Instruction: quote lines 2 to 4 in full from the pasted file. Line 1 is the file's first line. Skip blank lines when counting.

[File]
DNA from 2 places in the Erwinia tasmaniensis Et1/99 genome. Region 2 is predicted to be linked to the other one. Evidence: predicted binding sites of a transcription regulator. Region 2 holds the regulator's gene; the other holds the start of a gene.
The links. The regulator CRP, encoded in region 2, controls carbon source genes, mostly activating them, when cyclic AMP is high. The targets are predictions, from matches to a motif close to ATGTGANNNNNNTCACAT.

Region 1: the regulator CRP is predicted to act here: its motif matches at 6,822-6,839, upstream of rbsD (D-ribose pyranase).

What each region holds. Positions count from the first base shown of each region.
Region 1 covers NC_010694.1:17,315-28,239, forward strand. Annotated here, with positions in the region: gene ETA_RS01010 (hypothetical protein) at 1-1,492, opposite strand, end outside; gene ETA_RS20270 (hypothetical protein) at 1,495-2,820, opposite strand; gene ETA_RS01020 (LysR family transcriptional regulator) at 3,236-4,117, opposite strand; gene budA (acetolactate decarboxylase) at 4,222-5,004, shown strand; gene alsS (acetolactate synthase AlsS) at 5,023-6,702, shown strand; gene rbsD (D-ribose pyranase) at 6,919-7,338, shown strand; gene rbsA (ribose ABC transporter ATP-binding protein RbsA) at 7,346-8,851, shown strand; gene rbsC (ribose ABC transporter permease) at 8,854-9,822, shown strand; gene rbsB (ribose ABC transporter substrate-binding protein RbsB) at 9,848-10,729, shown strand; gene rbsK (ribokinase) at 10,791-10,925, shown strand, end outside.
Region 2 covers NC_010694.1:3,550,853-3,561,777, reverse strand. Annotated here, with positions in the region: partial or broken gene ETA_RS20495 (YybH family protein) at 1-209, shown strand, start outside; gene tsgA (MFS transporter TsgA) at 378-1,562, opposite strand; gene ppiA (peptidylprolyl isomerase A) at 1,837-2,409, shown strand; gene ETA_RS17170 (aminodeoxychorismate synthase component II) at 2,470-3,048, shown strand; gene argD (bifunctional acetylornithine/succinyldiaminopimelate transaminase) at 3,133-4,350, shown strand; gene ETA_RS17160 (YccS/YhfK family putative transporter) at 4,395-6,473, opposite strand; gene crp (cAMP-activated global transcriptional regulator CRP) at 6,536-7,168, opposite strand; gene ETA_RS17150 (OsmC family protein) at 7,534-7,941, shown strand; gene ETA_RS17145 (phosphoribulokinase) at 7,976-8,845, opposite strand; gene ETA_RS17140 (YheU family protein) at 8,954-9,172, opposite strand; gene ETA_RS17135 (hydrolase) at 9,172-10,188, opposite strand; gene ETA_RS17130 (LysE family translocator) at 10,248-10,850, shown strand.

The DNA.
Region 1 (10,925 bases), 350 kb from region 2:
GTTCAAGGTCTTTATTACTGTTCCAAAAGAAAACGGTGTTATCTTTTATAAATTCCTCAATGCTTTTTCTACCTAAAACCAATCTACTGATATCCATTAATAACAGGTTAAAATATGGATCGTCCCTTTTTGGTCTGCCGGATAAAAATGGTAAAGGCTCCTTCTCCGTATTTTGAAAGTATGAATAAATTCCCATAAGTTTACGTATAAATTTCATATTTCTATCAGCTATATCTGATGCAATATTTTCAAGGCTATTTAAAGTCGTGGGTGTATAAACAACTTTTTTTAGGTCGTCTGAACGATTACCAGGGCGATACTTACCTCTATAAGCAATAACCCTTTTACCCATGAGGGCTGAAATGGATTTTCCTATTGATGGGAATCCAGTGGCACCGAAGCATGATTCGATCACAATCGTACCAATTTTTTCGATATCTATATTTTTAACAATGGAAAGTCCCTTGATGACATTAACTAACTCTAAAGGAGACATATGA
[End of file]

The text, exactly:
The links. The regulator CRP, encoded in region 2, controls carbon source genes, mostly activating them, when cyclic AMP is high. The targets are predictions, from matches to a motif close to ATGTGANNNNNNTCACAT.

Region 1: the regulator CRP is predicted to act here: its motif matches at 6,822-6,839, upstream of rbsD (D-ribose pyranase).

What each region holds. Positions count from the first base shown of each region.